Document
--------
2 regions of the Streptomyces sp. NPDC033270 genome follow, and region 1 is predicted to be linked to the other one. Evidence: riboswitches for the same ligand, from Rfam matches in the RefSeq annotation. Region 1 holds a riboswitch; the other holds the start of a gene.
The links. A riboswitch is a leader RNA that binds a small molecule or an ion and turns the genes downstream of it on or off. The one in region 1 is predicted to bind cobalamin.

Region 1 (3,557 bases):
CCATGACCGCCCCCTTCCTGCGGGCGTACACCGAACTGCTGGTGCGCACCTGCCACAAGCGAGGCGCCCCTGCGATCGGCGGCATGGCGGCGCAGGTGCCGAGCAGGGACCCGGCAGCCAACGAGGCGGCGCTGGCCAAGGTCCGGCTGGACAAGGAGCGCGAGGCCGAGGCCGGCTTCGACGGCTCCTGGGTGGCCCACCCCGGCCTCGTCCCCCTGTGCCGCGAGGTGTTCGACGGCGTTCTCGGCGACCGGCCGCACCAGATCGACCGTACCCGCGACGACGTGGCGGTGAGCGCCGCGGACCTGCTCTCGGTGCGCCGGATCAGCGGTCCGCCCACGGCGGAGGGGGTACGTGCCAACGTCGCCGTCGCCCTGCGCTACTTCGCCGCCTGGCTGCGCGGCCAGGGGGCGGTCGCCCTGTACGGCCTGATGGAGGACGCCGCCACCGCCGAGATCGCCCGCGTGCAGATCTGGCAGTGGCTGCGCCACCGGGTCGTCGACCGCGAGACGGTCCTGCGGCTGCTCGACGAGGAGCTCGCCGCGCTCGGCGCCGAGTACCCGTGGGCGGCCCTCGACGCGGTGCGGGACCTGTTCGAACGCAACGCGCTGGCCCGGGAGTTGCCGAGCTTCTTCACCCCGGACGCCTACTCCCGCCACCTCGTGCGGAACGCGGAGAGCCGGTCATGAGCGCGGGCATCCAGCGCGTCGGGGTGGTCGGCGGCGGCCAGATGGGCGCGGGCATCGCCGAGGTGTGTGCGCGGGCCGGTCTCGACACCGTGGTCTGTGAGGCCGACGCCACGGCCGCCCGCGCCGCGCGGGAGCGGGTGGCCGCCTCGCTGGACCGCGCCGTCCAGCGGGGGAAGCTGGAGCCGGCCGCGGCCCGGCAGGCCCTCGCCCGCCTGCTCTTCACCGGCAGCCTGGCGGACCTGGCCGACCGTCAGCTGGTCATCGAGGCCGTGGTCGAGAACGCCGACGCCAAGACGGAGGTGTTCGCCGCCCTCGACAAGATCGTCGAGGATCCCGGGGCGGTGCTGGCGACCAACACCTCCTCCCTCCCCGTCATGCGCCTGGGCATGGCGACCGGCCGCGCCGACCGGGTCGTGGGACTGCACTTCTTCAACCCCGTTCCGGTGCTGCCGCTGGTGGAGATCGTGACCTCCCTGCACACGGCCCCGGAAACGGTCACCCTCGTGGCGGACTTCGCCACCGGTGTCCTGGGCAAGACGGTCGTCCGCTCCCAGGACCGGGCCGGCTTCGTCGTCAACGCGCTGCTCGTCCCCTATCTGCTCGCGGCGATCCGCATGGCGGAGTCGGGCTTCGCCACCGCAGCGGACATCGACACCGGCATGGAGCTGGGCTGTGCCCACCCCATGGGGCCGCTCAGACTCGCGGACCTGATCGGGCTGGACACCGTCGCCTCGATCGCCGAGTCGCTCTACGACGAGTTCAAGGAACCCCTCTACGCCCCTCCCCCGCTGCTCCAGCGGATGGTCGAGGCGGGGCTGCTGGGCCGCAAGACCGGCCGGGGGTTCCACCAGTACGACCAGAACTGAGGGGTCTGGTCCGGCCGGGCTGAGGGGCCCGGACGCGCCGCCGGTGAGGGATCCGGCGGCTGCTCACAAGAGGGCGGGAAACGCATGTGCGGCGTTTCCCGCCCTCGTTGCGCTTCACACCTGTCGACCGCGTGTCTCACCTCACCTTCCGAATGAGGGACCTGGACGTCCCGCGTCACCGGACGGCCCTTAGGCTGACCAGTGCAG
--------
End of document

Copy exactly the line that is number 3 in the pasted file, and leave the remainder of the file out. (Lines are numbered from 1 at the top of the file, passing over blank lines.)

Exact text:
Region 1 (3,557 bases):